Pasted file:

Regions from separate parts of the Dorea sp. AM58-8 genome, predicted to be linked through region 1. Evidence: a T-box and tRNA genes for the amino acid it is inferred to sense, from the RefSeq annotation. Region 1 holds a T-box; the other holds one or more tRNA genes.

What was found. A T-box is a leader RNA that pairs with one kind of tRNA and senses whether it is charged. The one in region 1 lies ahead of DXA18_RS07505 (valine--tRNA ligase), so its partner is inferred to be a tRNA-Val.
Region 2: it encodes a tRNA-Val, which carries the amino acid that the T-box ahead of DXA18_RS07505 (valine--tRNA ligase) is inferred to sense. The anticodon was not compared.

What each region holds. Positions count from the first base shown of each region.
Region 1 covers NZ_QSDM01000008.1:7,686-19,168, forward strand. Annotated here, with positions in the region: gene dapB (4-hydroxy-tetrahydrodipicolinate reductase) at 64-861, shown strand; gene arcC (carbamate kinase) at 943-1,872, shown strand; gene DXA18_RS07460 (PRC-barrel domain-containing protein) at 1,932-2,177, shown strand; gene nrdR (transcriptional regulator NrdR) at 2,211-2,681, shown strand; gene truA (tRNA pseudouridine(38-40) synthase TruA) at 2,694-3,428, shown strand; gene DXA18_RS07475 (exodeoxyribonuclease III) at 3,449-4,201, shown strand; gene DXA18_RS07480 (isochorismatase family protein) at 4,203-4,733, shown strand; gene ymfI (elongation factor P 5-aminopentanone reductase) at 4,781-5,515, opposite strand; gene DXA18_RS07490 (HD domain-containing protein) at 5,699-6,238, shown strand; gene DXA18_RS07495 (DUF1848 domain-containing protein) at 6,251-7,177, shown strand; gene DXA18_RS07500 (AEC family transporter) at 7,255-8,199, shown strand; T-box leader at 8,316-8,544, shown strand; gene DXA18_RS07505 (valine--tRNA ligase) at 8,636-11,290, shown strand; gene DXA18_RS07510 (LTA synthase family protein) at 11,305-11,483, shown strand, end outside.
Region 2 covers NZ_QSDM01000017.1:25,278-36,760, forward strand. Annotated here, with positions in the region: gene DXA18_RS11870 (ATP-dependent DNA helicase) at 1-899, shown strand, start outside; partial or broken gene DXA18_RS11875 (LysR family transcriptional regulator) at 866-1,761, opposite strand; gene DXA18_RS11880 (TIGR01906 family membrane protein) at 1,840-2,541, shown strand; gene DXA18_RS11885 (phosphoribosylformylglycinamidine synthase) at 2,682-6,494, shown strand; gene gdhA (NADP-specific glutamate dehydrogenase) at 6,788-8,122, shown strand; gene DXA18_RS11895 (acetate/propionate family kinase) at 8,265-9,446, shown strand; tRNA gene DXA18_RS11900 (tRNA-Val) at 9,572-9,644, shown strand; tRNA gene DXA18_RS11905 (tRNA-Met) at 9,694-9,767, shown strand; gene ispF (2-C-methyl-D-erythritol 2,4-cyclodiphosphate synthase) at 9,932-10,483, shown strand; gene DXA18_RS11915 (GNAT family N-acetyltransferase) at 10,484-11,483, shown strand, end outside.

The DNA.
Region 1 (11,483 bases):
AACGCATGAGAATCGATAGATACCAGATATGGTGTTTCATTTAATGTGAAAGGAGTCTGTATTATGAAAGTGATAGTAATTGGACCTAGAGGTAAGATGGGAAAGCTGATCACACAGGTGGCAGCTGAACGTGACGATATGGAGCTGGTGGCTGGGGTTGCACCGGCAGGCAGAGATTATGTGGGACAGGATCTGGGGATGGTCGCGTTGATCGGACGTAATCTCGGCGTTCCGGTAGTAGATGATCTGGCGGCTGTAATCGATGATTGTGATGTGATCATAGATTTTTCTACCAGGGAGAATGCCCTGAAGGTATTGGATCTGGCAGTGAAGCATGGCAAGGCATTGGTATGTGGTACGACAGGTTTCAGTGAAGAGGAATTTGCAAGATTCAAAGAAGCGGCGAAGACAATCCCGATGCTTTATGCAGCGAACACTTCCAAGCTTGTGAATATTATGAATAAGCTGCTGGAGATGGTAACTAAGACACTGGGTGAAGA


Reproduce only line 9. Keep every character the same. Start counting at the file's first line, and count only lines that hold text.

AACGCATGAGAATCGATAGATACCAGATATGGTGTTTCATTTAATGTGAAAGGAGTCTGTATTATGAAAGTGATAGTAATTGGACCTAGAGGTAAGATGGGAAAGCTGATCACACAGGTGGCAGCTGAACGTGACGATATGGAGCTGGTGGCTGGGGTTGCACCGGCAGGCAGAGATTATGTGGGACAGGATCTGGGGATGGTCGCGTTGATCGGACGTAATCTCGGCGTTCCGGTAGTAGATGATCTGGCGGCTGTAATCGATGATTGTGATGTGATCATAGATTTTTCTACCAGGGAGAATGCCCTGAAGGTATTGGATCTGGCAGTGAAGCATGGCAAGGCATTGGTATGTGGTACGACAGGTTTCAGTGAAGAGGAATTTGCAAGATTCAAAGAAGCGGCGAAGACAATCCCGATGCTTTATGCAGCGAACACTTCCAAGCTTGTGAATATTATGAATAAGCTGCTGGAGATGGTAACTAAGACACTGGGTGAAGA